CLEVELAND, Ohio (WOIO) - Two recent and high profile Cleveland-area homicides are alleged to have been committed by young men with little or no prior criminal record at all - but is this a trend or simply anecdotal?
The two suspects in the murder of fashion model Shalaymiah Moore have no known criminal history.
Both Daylonta Jones, 20, and Curtis Gatheright, 21, are now facing murder charges in connection to the October 2 shooting in Euclid.
David McDaniel, 18, is one of the three men facing murder charges in the shooting death of Cleveland Police detective James Skernivitz, who was killed in the line of duty in September.
Neither McDaniel nor the two juveniles who have been charges have known criminal history.
“It is [troubling],” said Cuyahoga County Prosecutor Michael O’Malley. “We have a culture that’s becoming almost desensitized to gun violence.”
None of those defendants have been convicted as their cases are still open and in the early stages.
According to a 2009 database released by the Department of Justice’s Bureau of Justice Statistics, 67 percent of accused killers in the nation’s 75 most populous counties had a prior criminal record at the time of their arrest.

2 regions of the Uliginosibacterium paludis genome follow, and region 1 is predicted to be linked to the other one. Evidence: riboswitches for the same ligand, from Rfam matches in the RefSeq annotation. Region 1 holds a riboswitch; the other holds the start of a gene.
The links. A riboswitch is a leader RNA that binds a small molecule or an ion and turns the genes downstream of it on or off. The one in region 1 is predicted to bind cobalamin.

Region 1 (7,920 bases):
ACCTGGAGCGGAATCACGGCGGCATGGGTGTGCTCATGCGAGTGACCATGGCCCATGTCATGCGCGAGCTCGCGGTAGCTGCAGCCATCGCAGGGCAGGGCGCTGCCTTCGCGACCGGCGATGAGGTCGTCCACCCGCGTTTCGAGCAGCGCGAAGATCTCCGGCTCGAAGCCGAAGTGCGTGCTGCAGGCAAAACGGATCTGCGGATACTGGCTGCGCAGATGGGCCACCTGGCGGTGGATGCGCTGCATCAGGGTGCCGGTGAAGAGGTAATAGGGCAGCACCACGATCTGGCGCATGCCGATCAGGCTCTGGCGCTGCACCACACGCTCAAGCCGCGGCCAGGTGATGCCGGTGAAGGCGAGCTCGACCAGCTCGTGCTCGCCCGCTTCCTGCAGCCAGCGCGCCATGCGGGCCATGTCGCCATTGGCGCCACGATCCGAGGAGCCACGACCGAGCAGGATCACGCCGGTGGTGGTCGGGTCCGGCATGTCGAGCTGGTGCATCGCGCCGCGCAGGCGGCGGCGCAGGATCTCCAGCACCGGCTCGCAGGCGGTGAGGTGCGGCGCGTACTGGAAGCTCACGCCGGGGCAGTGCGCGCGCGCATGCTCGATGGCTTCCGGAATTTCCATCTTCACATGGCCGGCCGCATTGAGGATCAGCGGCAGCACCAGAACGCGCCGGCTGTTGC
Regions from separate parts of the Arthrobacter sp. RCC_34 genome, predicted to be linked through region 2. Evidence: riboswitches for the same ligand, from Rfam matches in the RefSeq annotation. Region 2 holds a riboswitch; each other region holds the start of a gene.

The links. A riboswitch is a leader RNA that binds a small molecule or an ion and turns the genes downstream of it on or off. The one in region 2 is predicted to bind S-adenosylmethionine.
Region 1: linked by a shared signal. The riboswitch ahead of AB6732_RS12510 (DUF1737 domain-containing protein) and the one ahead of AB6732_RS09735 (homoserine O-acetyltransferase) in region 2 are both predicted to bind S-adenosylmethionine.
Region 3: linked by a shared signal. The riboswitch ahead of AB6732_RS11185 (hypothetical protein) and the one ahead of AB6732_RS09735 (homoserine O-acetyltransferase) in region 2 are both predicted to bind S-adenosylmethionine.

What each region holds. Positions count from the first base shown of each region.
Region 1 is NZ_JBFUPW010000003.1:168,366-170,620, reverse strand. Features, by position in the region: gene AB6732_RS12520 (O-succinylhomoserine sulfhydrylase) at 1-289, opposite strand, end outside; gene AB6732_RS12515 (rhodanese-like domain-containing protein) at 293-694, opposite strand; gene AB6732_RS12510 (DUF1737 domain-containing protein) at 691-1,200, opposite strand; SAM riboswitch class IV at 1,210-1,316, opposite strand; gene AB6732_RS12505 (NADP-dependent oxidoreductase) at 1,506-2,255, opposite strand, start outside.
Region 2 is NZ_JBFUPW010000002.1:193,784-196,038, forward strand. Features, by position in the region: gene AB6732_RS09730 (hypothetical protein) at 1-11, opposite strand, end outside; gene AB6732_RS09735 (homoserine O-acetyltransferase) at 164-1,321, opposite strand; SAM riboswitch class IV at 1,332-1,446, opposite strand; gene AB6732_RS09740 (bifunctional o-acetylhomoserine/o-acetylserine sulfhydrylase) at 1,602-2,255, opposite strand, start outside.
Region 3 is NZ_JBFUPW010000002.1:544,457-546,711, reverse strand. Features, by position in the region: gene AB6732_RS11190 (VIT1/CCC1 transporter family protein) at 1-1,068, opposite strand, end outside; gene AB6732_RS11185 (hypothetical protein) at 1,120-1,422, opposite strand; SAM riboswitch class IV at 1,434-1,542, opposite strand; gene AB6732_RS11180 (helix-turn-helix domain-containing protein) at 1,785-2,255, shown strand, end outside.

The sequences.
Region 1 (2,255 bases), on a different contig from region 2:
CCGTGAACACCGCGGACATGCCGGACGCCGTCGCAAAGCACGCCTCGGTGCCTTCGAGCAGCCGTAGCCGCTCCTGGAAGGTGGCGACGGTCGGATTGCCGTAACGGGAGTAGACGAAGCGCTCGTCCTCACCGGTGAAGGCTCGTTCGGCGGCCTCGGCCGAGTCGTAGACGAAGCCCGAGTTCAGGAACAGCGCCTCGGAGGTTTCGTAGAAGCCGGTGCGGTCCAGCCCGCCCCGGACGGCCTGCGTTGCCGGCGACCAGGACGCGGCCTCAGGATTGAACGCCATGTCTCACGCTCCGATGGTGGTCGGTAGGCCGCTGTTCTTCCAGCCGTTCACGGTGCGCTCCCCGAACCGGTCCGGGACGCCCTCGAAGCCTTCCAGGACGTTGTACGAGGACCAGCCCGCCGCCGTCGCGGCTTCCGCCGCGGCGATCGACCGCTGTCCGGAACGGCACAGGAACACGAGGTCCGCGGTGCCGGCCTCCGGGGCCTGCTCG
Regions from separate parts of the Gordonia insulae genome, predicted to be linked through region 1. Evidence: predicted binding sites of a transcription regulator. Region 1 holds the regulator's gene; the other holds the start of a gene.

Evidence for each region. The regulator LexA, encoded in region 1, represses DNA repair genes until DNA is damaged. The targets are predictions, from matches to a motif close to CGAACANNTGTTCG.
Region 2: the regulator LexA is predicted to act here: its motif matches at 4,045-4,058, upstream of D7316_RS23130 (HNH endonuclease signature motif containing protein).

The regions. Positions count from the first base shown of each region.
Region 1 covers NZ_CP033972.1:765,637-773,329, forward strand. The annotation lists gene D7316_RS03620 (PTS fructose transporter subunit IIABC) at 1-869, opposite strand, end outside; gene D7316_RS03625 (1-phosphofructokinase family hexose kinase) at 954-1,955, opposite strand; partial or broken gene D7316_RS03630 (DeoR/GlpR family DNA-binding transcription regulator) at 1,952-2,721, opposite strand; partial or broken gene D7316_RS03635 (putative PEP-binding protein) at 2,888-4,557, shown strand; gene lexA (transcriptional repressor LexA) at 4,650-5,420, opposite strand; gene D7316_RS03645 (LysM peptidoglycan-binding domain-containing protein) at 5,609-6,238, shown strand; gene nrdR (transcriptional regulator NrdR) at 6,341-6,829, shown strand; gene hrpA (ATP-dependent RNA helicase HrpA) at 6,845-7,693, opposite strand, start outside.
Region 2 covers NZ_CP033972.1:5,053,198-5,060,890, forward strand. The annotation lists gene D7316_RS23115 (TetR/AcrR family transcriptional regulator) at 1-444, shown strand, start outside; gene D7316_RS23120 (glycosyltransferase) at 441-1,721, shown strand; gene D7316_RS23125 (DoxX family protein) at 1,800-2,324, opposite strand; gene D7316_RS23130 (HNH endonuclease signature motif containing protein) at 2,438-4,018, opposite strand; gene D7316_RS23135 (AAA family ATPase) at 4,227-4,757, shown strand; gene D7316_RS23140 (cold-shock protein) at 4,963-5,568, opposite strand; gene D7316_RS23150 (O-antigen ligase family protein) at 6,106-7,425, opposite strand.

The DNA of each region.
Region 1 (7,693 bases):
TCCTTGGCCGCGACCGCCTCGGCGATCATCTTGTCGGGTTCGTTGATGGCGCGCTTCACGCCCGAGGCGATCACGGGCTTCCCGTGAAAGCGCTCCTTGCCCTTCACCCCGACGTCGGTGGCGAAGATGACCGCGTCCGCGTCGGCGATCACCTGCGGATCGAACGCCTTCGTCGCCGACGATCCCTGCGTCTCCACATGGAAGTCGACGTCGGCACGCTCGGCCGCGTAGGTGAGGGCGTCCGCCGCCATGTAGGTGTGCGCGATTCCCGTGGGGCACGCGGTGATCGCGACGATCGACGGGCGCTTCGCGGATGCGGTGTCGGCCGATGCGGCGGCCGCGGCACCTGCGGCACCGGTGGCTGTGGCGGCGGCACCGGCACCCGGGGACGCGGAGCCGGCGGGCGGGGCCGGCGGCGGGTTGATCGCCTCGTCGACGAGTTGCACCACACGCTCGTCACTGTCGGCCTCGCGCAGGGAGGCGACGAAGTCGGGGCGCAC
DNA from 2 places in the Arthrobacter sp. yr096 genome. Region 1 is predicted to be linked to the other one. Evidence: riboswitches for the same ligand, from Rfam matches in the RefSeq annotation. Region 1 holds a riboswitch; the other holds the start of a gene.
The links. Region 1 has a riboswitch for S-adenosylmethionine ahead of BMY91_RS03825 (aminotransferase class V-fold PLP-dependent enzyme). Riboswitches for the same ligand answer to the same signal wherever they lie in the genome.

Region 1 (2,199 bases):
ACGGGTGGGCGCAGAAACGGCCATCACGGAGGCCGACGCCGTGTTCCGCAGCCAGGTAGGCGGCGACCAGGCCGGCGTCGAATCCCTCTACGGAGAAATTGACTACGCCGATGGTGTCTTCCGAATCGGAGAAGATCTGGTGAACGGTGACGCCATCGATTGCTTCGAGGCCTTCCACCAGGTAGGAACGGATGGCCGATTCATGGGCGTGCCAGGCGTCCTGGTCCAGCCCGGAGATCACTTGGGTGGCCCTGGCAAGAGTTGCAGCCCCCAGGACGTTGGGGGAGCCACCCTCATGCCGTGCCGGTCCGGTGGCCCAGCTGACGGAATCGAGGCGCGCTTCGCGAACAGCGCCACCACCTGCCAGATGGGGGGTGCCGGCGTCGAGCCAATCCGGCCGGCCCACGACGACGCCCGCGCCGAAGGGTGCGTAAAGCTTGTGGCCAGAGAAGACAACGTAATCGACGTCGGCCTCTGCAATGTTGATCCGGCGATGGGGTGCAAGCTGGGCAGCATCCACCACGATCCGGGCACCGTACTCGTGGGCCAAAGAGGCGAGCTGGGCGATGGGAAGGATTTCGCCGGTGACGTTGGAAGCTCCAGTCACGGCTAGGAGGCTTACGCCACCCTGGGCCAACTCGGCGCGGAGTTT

In both the Moore and Skernivitz cases, robbery appears to be the motive.
“Some of these kids are from homes that were never embraced by love,” said Rochelle Moore, Shalaymiah’s mother. “They don’t know how to go out in the world and enjoy the fruits of the world.”
Cleveland State University criminology professor Wendy Regoeczi warns against labeling these particular examples as trends, in that they could simply be anecdotal.
But she did suggest the Coronavirus pandemic could play a role in a potential increase in crime, or perhaps an escalation in violence from typically nonviolent people.
“When you layer on top of that severe economic stress as well as a reduction in social services, it’s very possible that individuals who in normal circumstances would never consider breaking the law, may be finding themselves in such a predicament now and Behaving outside the norm.”
Whether or not what has happened in the Cleveland area is part of a trend, coincidence, or is merely anecdotal, it is a concern for O’Malley.
“There’s just such a lack of care for fellow man,” he said, referring to violence in general.
O’Malley sat down for an interview with 19 News on Friday to discuss the recent spike in murders in Greater Cleveland.
According to the Bureau of Justice Statistics report, the number of violent felony defendants with prior records jumped 19 percent from 1990 to 2009.